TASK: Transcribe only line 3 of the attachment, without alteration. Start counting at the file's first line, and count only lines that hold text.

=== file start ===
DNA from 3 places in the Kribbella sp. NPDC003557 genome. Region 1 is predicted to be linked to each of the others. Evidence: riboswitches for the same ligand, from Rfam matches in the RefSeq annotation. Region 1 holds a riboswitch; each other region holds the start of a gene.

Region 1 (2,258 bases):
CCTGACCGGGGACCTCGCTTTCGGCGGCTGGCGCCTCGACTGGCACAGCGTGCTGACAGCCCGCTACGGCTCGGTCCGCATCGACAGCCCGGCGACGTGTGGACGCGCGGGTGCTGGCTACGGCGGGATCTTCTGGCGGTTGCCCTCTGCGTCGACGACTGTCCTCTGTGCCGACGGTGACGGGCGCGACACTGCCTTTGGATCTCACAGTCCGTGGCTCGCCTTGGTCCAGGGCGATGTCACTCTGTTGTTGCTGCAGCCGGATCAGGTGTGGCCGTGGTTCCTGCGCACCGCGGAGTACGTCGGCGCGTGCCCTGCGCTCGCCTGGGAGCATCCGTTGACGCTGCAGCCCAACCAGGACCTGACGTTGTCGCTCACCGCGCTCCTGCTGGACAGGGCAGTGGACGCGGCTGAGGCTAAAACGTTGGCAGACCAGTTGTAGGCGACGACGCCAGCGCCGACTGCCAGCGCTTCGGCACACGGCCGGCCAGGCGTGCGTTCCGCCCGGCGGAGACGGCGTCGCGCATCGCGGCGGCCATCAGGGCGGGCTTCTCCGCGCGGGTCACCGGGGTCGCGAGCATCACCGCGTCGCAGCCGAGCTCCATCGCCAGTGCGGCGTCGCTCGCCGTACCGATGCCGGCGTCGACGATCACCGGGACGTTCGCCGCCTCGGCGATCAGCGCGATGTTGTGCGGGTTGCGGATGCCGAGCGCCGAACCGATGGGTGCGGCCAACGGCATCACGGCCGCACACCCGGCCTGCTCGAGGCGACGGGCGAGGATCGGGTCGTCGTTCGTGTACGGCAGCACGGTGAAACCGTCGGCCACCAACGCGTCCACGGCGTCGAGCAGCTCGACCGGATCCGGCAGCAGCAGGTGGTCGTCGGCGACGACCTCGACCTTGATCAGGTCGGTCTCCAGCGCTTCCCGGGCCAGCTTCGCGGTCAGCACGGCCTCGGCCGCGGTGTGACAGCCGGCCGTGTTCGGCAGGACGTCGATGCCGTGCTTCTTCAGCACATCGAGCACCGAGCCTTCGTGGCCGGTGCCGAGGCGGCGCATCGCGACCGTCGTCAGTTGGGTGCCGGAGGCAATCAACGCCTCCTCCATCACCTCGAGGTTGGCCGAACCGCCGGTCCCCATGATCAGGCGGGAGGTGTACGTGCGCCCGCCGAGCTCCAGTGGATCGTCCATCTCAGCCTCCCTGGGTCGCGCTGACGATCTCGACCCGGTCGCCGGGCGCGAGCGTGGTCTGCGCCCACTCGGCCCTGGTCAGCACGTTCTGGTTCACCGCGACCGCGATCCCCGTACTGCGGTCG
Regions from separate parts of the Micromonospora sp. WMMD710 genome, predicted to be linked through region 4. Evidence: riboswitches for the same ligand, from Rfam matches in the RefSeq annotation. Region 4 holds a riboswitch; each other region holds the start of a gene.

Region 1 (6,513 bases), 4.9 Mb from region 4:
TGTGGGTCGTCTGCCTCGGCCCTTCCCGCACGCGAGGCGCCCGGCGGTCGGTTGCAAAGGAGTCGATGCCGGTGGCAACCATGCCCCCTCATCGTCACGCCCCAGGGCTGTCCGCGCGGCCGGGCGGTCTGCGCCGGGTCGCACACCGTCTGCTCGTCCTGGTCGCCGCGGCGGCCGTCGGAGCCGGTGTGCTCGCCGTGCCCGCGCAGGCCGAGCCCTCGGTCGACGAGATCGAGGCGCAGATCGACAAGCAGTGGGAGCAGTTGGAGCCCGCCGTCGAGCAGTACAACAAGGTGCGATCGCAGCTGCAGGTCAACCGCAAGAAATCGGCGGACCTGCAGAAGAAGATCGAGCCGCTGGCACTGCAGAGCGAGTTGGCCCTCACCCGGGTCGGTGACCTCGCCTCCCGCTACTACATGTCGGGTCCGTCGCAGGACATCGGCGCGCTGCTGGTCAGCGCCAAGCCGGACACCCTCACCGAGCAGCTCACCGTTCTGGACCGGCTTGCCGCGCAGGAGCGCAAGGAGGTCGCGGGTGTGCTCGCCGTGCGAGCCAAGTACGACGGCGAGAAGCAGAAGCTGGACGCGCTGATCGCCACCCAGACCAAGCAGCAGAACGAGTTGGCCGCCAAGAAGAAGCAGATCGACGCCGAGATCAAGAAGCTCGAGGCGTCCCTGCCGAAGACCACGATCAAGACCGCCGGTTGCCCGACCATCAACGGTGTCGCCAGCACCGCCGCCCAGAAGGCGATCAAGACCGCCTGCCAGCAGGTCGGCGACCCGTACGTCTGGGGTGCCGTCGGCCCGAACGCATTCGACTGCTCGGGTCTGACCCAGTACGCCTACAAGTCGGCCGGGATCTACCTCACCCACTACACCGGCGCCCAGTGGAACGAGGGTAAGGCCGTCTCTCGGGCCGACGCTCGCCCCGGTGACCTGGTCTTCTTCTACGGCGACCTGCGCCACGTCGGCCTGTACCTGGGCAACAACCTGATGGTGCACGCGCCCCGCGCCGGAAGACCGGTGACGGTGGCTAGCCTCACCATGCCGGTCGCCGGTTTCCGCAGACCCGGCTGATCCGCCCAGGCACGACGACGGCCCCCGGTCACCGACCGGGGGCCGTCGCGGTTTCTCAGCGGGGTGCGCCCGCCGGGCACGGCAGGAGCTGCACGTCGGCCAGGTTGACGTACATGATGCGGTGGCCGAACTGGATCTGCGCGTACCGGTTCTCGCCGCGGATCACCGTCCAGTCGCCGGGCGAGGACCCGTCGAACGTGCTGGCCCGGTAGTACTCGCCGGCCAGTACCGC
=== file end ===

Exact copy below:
CCTGACCGGGGACCTCGCTTTCGGCGGCTGGCGCCTCGACTGGCACAGCGTGCTGACAGCCCGCTACGGCTCGGTCCGCATCGACAGCCCGGCGACGTGTGGACGCGCGGGTGCTGGCTACGGCGGGATCTTCTGGCGGTTGCCCTCTGCGTCGACGACTGTCCTCTGTGCCGACGGTGACGGGCGCGACACTGCCTTTGGATCTCACAGTCCGTGGCTCGCCTTGGTCCAGGGCGATGTCACTCTGTTGTTGCTGCAGCCGGATCAGGTGTGGCCGTGGTTCCTGCGCACCGCGGAGTACGTCGGCGCGTGCCCTGCGCTCGCCTGGGAGCATCCGTTGACGCTGCAGCCCAACCAGGACCTGACGTTGTCGCTCACCGCGCTCCTGCTGGACAGGGCAGTGGACGCGGCTGAGGCTAAAACGTTGGCAGACCAGTTGTAGGCGACGACGCCAGCGCCGACTGCCAGCGCTTCGGCACACGGCCGGCCAGGCGTGCGTTCCGCCCGGCGGAGACGGCGTCGCGCATCGCGGCGGCCATCAGGGCGGGCTTCTCCGCGCGGGTCACCGGGGTCGCGAGCATCACCGCGTCGCAGCCGAGCTCCATCGCCAGTGCGGCGTCGCTCGCCGTACCGATGCCGGCGTCGACGATCACCGGGACGTTCGCCGCCTCGGCGATCAGCGCGATGTTGTGCGGGTTGCGGATGCCGAGCGCCGAACCGATGGGTGCGGCCAACGGCATCACGGCCGCACACCCGGCCTGCTCGAGGCGACGGGCGAGGATCGGGTCGTCGTTCGTGTACGGCAGCACGGTGAAACCGTCGGCCACCAACGCGTCCACGGCGTCGAGCAGCTCGACCGGATCCGGCAGCAGCAGGTGGTCGTCGGCGACGACCTCGACCTTGATCAGGTCGGTCTCCAGCGCTTCCCGGGCCAGCTTCGCGGTCAGCACGGCCTCGGCCGCGGTGTGACAGCCGGCCGTGTTCGGCAGGACGTCGATGCCGTGCTTCTTCAGCACATCGAGCACCGAGCCTTCGTGGCCGGTGCCGAGGCGGCGCATCGCGACCGTCGTCAGTTGGGTGCCGGAGGCAATCAACGCCTCCTCCATCACCTCGAGGTTGGCCGAACCGCCGGTCCCCATGATCAGGCGGGAGGTGTACGTGCGCCCGCCGAGCTCCAGTGGATCGTCCATCTCAGCCTCCCTGGGTCGCGCTGACGATCTCGACCCGGTCGCCGGGCGCGAGCGTGGTCTGCGCCCACTCGGCCCTGGTCAGCACGTTCTGGTTCACCGCGACCGCGATCCCCGTACTGCGGTCG